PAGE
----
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Getting Some Action ... With Your Web Copy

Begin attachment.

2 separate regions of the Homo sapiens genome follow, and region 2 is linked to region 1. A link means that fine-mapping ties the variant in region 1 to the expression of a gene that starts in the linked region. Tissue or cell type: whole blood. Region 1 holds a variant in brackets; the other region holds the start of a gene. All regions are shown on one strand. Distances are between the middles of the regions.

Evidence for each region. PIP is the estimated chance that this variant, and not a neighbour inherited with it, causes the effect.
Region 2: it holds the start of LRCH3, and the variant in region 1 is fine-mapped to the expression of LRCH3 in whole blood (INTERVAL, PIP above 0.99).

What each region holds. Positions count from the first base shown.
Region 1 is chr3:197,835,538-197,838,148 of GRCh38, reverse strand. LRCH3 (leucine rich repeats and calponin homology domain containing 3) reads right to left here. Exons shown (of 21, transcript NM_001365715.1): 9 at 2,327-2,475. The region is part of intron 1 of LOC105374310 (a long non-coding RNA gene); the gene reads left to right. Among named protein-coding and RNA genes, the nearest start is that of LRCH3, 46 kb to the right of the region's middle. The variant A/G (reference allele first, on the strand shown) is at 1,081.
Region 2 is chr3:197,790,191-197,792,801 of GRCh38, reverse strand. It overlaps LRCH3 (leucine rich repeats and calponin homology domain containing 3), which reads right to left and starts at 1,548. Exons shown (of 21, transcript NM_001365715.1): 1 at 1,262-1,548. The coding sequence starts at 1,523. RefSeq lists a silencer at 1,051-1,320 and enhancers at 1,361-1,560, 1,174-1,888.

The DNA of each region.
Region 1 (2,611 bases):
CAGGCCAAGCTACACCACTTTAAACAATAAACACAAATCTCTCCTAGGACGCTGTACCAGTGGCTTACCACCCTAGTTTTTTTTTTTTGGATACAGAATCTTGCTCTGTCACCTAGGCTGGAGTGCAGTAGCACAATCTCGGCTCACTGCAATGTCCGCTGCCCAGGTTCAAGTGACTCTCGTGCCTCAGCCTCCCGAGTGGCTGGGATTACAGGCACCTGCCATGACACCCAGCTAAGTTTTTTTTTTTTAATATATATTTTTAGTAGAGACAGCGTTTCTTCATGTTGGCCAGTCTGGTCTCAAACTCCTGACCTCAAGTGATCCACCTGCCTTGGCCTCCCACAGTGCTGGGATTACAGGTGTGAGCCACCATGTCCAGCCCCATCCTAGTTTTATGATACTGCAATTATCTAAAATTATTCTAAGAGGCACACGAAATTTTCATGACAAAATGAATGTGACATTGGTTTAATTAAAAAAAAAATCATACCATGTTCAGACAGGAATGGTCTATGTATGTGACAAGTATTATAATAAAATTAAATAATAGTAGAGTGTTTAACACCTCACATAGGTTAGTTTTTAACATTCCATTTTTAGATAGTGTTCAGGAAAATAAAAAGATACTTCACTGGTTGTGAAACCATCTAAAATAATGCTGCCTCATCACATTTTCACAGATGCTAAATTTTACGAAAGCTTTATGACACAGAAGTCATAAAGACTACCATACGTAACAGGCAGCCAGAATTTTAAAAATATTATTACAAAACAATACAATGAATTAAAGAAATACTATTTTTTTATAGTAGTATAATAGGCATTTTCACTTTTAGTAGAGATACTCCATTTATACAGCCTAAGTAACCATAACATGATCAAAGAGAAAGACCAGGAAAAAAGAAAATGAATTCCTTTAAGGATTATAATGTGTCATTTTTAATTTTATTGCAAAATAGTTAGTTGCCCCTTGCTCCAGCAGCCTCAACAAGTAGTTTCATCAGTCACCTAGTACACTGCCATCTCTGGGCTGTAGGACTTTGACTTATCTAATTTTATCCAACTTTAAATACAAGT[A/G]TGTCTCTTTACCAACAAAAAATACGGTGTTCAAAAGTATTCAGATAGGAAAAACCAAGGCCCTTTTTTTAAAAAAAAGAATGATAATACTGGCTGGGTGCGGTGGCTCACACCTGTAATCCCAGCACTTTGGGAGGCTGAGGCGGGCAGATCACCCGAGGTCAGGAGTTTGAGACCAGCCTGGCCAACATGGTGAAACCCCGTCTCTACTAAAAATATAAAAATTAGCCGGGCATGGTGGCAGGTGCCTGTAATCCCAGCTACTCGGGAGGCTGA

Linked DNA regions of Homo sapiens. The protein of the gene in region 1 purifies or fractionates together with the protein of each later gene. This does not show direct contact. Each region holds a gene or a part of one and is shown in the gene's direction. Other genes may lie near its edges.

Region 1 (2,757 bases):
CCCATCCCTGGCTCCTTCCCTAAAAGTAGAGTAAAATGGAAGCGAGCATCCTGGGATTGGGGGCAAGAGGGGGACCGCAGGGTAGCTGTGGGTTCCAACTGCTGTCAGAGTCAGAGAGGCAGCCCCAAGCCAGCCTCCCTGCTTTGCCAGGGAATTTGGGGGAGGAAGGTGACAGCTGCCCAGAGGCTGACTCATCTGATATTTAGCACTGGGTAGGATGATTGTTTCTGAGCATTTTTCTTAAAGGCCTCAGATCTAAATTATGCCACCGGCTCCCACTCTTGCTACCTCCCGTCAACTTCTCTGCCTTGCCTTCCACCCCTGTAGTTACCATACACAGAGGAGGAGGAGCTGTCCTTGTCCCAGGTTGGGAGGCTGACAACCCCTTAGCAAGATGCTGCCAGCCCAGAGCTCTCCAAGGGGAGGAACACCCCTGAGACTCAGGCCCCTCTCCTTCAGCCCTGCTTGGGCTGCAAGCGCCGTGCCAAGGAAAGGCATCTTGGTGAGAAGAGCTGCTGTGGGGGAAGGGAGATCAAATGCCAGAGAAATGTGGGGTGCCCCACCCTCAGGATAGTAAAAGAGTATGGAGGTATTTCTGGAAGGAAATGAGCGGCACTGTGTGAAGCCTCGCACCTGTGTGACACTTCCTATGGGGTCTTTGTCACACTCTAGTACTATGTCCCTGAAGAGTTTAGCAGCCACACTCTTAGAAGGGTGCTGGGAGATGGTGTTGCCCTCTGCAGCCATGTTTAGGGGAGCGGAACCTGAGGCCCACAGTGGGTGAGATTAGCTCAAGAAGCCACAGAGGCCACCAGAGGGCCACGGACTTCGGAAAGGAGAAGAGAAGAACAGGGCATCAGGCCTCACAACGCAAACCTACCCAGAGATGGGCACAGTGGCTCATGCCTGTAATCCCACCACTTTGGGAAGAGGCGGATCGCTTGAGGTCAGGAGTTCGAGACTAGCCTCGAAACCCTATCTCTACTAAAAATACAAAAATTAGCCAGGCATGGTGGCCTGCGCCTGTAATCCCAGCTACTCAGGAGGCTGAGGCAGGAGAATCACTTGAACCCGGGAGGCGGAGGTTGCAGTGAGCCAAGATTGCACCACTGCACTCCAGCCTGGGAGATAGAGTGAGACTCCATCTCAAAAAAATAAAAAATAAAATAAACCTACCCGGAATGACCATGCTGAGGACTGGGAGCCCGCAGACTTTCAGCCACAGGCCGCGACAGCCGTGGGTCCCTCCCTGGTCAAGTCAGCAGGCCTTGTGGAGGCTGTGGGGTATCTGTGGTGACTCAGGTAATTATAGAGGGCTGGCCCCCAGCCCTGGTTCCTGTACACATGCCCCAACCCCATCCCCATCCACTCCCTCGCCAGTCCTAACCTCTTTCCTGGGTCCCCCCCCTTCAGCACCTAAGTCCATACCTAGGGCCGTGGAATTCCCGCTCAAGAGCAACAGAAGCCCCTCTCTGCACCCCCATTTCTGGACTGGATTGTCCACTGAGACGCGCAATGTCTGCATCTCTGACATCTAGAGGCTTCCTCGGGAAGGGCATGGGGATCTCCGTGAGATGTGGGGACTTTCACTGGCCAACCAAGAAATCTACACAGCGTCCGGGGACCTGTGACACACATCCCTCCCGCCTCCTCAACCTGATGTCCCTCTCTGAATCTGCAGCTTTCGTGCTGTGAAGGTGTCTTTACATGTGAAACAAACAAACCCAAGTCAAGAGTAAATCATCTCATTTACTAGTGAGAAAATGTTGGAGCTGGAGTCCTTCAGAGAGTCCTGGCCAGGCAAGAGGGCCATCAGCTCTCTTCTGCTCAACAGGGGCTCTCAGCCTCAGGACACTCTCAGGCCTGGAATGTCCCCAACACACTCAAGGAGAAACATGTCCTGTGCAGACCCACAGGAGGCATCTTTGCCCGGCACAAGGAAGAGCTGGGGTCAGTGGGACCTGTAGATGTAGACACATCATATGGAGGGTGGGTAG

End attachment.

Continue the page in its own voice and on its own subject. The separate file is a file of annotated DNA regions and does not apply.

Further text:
By Celeste Lindell

Originally Posted